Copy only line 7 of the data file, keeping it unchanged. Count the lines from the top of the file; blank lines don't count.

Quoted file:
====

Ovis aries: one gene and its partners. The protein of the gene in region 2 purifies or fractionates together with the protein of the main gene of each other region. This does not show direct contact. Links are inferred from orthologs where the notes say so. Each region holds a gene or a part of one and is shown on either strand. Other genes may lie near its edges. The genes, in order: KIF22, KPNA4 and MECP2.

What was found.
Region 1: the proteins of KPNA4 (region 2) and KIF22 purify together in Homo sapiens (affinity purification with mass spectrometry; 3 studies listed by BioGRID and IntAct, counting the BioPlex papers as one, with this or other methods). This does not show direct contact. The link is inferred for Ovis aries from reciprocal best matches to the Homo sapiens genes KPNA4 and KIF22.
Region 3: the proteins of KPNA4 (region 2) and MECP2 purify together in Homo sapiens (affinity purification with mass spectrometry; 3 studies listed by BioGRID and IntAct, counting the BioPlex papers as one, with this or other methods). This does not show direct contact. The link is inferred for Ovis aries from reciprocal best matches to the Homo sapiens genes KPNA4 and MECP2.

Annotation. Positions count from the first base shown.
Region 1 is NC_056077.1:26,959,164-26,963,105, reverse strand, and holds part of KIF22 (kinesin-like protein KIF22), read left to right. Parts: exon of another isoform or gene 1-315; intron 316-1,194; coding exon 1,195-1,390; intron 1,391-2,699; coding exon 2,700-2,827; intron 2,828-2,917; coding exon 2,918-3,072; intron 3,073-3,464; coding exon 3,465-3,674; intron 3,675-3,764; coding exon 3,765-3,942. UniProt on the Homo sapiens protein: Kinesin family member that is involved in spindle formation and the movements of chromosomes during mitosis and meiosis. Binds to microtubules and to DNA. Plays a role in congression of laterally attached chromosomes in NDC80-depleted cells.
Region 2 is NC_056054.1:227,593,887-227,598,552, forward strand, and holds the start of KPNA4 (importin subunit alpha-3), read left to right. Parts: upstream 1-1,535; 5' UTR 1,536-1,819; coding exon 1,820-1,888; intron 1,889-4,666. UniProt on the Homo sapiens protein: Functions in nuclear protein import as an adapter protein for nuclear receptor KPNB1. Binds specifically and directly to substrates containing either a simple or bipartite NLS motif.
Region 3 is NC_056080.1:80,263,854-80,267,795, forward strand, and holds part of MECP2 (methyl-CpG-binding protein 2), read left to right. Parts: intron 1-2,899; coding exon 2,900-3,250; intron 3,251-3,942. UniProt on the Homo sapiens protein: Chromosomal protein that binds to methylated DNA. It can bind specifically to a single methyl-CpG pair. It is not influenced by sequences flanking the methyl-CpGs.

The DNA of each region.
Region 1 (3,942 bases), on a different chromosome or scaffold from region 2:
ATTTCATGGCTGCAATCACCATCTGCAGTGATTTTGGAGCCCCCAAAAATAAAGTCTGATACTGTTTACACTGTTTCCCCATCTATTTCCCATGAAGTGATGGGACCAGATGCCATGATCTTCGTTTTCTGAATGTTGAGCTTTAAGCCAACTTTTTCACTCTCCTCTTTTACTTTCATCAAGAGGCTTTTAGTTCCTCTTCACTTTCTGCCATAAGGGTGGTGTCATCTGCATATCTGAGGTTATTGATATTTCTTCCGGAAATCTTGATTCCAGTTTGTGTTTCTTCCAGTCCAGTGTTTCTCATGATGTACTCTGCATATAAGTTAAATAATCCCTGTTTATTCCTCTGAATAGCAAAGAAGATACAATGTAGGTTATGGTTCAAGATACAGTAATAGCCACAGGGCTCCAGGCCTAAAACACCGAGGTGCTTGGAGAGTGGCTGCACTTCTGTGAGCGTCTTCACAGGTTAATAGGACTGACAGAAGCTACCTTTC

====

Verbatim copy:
Region 2 is NC_056054.1:227,593,887-227,598,552, forward strand, and holds the start of KPNA4 (importin subunit alpha-3), read left to right. Parts: upstream 1-1,535; 5' UTR 1,536-1,819; coding exon 1,820-1,888; intron 1,889-4,666. UniProt on the Homo sapiens protein: Functions in nuclear protein import as an adapter protein for nuclear receptor KPNB1. Binds specifically and directly to substrates containing either a simple or bipartite NLS motif.